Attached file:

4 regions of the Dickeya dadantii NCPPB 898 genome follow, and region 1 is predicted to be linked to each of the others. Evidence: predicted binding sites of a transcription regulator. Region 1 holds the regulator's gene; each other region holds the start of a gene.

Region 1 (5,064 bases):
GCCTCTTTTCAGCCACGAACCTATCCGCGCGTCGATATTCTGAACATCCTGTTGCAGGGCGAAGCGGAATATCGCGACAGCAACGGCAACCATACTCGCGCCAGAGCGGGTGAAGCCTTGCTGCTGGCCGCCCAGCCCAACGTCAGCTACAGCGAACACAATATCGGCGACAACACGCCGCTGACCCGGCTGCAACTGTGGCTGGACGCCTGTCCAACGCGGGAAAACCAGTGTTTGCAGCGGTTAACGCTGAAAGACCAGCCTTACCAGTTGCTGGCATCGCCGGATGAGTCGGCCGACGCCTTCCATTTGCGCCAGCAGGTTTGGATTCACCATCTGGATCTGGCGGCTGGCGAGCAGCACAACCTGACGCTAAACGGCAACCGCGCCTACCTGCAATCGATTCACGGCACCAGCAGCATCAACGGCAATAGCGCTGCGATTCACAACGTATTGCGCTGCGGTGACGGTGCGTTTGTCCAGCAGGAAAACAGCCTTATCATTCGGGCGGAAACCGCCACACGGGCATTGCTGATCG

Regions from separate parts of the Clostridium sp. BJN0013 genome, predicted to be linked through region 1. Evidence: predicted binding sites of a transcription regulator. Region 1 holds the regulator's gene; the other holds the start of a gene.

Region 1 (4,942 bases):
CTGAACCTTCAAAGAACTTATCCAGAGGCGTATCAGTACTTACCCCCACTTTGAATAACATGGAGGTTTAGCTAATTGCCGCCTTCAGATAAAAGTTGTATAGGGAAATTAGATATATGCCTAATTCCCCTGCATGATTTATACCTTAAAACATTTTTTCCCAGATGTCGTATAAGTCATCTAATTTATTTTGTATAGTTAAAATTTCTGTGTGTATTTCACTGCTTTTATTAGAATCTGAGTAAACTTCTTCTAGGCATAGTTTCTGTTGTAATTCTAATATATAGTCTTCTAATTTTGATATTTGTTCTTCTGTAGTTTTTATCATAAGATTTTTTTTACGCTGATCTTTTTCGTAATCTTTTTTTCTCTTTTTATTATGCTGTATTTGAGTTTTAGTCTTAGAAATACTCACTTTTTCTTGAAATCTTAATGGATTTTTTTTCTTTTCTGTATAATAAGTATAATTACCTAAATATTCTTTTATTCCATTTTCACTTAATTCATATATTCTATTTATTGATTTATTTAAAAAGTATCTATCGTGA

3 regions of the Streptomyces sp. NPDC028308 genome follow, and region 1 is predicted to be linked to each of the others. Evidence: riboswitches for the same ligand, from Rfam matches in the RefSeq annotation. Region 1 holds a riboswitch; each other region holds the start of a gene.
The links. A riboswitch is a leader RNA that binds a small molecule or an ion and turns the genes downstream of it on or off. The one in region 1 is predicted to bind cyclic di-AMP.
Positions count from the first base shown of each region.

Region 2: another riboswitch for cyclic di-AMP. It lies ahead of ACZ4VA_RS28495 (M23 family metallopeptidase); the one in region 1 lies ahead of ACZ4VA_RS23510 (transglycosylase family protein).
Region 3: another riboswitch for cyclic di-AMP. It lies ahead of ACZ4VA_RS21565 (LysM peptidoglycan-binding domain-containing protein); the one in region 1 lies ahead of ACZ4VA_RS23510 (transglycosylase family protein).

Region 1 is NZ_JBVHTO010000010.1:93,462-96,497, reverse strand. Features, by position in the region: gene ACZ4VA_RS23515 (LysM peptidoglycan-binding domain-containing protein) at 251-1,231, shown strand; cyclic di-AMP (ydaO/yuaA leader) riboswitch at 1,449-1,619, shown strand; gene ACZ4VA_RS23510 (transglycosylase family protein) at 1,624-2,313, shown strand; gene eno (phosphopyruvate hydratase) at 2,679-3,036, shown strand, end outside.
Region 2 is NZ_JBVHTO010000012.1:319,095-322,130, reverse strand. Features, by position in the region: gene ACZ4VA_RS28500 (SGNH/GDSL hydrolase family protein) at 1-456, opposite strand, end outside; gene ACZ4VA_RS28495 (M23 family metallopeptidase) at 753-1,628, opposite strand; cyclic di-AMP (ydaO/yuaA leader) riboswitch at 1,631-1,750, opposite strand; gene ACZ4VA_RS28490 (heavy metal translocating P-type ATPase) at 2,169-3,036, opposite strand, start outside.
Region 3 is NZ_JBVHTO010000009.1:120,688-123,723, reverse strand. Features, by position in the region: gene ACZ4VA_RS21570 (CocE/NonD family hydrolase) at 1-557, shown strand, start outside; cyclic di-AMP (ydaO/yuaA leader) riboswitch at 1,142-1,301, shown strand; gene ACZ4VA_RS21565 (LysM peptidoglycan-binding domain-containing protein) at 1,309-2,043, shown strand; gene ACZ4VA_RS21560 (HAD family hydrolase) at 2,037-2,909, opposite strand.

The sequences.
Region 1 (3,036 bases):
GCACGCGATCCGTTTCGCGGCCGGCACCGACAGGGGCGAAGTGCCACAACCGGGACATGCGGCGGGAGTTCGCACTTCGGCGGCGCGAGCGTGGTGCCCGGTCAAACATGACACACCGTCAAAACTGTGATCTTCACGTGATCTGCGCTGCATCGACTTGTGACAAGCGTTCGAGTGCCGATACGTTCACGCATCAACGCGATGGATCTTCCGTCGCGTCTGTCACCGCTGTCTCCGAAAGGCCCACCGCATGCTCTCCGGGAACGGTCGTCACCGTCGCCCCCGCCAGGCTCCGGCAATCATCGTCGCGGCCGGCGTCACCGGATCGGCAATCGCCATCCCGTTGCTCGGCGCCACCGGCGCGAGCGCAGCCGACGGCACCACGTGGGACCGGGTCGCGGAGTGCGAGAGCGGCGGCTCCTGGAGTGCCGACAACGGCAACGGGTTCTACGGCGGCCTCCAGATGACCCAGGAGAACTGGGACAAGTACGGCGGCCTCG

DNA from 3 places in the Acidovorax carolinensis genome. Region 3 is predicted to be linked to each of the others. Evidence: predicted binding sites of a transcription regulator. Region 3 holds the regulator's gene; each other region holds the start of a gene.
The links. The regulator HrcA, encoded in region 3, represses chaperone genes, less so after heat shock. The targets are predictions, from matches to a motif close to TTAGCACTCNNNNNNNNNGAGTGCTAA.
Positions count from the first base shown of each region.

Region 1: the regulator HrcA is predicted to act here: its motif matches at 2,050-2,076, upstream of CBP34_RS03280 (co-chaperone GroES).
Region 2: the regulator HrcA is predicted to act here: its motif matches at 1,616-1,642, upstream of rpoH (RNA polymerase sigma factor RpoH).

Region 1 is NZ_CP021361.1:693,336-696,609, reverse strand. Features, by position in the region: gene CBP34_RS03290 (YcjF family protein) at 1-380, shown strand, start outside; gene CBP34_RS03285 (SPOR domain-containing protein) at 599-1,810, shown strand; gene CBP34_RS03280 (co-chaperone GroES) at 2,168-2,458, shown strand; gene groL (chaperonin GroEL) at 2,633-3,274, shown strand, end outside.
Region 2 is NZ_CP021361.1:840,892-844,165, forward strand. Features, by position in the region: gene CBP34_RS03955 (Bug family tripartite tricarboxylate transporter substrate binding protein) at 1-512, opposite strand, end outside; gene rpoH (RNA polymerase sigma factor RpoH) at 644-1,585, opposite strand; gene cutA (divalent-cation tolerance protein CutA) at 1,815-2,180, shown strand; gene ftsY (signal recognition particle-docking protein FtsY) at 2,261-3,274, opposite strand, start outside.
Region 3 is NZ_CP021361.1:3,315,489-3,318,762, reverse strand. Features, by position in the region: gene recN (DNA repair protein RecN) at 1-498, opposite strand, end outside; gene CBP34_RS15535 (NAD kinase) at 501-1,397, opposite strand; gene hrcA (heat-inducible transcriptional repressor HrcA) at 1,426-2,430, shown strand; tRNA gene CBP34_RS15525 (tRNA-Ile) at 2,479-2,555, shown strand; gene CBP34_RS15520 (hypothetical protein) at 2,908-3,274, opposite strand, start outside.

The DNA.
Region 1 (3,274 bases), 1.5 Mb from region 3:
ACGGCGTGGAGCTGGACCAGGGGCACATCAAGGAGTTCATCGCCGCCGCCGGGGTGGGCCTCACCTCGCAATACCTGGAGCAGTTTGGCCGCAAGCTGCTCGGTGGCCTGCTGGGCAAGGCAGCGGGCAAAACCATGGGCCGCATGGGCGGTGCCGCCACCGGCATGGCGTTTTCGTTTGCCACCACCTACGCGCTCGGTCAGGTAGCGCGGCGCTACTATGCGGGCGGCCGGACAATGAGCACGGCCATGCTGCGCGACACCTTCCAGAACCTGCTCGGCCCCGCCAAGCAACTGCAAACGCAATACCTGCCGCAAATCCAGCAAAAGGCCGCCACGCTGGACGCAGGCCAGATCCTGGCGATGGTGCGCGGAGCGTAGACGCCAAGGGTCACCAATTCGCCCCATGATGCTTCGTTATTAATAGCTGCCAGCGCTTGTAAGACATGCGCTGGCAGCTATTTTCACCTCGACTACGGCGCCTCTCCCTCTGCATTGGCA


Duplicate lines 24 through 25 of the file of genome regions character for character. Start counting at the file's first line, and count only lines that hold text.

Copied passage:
Region 2 is NZ_CP021361.1:840,892-844,165, forward strand. Features, by position in the region: gene CBP34_RS03955 (Bug family tripartite tricarboxylate transporter substrate binding protein) at 1-512, opposite strand, end outside; gene rpoH (RNA polymerase sigma factor RpoH) at 644-1,585, opposite strand; gene cutA (divalent-cation tolerance protein CutA) at 1,815-2,180, shown strand; gene ftsY (signal recognition particle-docking protein FtsY) at 2,261-3,274, opposite strand, start outside.
Region 3 is NZ_CP021361.1:3,315,489-3,318,762, reverse strand. Features, by position in the region: gene recN (DNA repair protein RecN) at 1-498, opposite strand, end outside; gene CBP34_RS15535 (NAD kinase) at 501-1,397, opposite strand; gene hrcA (heat-inducible transcriptional repressor HrcA) at 1,426-2,430, shown strand; tRNA gene CBP34_RS15525 (tRNA-Ile) at 2,479-2,555, shown strand; gene CBP34_RS15520 (hypothetical protein) at 2,908-3,274, opposite strand, start outside.